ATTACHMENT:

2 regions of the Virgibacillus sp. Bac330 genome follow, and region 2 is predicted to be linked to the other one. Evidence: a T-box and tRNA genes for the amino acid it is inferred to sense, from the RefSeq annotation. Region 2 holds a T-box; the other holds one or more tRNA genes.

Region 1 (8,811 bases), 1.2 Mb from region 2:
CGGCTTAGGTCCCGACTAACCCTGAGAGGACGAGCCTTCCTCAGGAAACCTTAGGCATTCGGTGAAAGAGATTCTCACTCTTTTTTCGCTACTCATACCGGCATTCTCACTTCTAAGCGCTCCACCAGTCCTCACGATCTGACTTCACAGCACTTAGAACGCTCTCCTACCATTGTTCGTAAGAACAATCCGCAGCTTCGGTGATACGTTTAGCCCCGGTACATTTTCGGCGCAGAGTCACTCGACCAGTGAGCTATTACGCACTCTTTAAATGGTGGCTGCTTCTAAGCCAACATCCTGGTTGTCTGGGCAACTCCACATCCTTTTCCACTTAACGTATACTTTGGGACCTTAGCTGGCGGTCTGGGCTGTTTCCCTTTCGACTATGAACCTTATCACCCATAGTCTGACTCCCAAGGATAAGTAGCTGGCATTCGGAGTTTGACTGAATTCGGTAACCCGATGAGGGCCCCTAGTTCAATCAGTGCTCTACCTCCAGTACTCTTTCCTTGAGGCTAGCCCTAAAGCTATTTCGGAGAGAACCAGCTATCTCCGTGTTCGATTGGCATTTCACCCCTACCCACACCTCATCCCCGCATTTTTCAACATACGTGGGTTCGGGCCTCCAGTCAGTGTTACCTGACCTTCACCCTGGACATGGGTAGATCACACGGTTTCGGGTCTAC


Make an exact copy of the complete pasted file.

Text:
2 regions of the Virgibacillus sp. Bac330 genome follow, and region 2 is predicted to be linked to the other one. Evidence: a T-box and tRNA genes for the amino acid it is inferred to sense, from the RefSeq annotation. Region 2 holds a T-box; the other holds one or more tRNA genes.

Region 1 (8,811 bases), 1.2 Mb from region 2:
CGGCTTAGGTCCCGACTAACCCTGAGAGGACGAGCCTTCCTCAGGAAACCTTAGGCATTCGGTGAAAGAGATTCTCACTCTTTTTTCGCTACTCATACCGGCATTCTCACTTCTAAGCGCTCCACCAGTCCTCACGATCTGACTTCACAGCACTTAGAACGCTCTCCTACCATTGTTCGTAAGAACAATCCGCAGCTTCGGTGATACGTTTAGCCCCGGTACATTTTCGGCGCAGAGTCACTCGACCAGTGAGCTATTACGCACTCTTTAAATGGTGGCTGCTTCTAAGCCAACATCCTGGTTGTCTGGGCAACTCCACATCCTTTTCCACTTAACGTATACTTTGGGACCTTAGCTGGCGGTCTGGGCTGTTTCCCTTTCGACTATGAACCTTATCACCCATAGTCTGACTCCCAAGGATAAGTAGCTGGCATTCGGAGTTTGACTGAATTCGGTAACCCGATGAGGGCCCCTAGTTCAATCAGTGCTCTACCTCCAGTACTCTTTCCTTGAGGCTAGCCCTAAAGCTATTTCGGAGAGAACCAGCTATCTCCGTGTTCGATTGGCATTTCACCCCTACCCACACCTCATCCCCGCATTTTTCAACATACGTGGGTTCGGGCCTCCAGTCAGTGTTACCTGACCTTCACCCTGGACATGGGTAGATCACACGGTTTCGGGTCTAC